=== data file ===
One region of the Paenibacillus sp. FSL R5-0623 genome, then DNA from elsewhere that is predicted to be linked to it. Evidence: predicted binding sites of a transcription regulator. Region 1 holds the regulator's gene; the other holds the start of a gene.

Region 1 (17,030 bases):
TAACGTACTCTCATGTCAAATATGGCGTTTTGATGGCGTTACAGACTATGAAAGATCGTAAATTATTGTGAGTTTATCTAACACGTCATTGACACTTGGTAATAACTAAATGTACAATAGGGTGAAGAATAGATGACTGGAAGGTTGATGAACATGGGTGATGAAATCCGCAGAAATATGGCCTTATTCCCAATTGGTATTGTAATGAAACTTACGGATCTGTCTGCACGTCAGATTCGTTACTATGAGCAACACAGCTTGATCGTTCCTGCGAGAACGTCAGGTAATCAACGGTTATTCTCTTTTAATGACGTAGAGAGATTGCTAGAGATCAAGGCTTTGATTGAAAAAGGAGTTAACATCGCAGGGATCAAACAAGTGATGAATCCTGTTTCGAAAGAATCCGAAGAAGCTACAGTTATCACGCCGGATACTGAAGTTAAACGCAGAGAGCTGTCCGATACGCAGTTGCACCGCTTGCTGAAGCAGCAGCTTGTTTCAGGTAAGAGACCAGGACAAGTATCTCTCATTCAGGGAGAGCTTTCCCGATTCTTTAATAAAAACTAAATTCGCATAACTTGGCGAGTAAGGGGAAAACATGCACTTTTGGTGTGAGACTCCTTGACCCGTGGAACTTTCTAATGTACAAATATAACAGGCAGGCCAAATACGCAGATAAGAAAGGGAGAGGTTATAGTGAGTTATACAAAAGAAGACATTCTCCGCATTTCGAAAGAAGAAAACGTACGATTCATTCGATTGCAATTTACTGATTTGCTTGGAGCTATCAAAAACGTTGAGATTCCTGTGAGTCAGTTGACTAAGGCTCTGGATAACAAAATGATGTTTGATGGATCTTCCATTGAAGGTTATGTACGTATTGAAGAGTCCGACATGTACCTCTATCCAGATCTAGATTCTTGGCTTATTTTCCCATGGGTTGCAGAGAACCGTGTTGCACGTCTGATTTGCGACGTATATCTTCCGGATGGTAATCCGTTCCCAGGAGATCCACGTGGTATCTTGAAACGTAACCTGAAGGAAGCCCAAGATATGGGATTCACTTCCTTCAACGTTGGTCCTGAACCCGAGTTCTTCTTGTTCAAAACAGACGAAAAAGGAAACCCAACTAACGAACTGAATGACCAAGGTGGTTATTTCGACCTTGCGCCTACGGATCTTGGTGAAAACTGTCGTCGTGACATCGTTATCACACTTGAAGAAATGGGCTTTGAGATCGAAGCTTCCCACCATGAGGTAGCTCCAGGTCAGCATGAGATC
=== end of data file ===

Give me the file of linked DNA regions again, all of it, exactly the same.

One region of the Paenibacillus sp. FSL R5-0623 genome, then DNA from elsewhere that is predicted to be linked to it. Evidence: predicted binding sites of a transcription regulator. Region 1 holds the regulator's gene; the other holds the start of a gene.

Region 1 (17,030 bases):
TAACGTACTCTCATGTCAAATATGGCGTTTTGATGGCGTTACAGACTATGAAAGATCGTAAATTATTGTGAGTTTATCTAACACGTCATTGACACTTGGTAATAACTAAATGTACAATAGGGTGAAGAATAGATGACTGGAAGGTTGATGAACATGGGTGATGAAATCCGCAGAAATATGGCCTTATTCCCAATTGGTATTGTAATGAAACTTACGGATCTGTCTGCACGTCAGATTCGTTACTATGAGCAACACAGCTTGATCGTTCCTGCGAGAACGTCAGGTAATCAACGGTTATTCTCTTTTAATGACGTAGAGAGATTGCTAGAGATCAAGGCTTTGATTGAAAAAGGAGTTAACATCGCAGGGATCAAACAAGTGATGAATCCTGTTTCGAAAGAATCCGAAGAAGCTACAGTTATCACGCCGGATACTGAAGTTAAACGCAGAGAGCTGTCCGATACGCAGTTGCACCGCTTGCTGAAGCAGCAGCTTGTTTCAGGTAAGAGACCAGGACAAGTATCTCTCATTCAGGGAGAGCTTTCCCGATTCTTTAATAAAAACTAAATTCGCATAACTTGGCGAGTAAGGGGAAAACATGCACTTTTGGTGTGAGACTCCTTGACCCGTGGAACTTTCTAATGTACAAATATAACAGGCAGGCCAAATACGCAGATAAGAAAGGGAGAGGTTATAGTGAGTTATACAAAAGAAGACATTCTCCGCATTTCGAAAGAAGAAAACGTACGATTCATTCGATTGCAATTTACTGATTTGCTTGGAGCTATCAAAAACGTTGAGATTCCTGTGAGTCAGTTGACTAAGGCTCTGGATAACAAAATGATGTTTGATGGATCTTCCATTGAAGGTTATGTACGTATTGAAGAGTCCGACATGTACCTCTATCCAGATCTAGATTCTTGGCTTATTTTCCCATGGGTTGCAGAGAACCGTGTTGCACGTCTGATTTGCGACGTATATCTTCCGGATGGTAATCCGTTCCCAGGAGATCCACGTGGTATCTTGAAACGTAACCTGAAGGAAGCCCAAGATATGGGATTCACTTCCTTCAACGTTGGTCCTGAACCCGAGTTCTTCTTGTTCAAAACAGACGAAAAAGGAAACCCAACTAACGAACTGAATGACCAAGGTGGTTATTTCGACCTTGCGCCTACGGATCTTGGTGAAAACTGTCGTCGTGACATCGTTATCACACTTGAAGAAATGGGCTTTGAGATCGAAGCTTCCCACCATGAGGTAGCTCCAGGTCAGCATGAGATC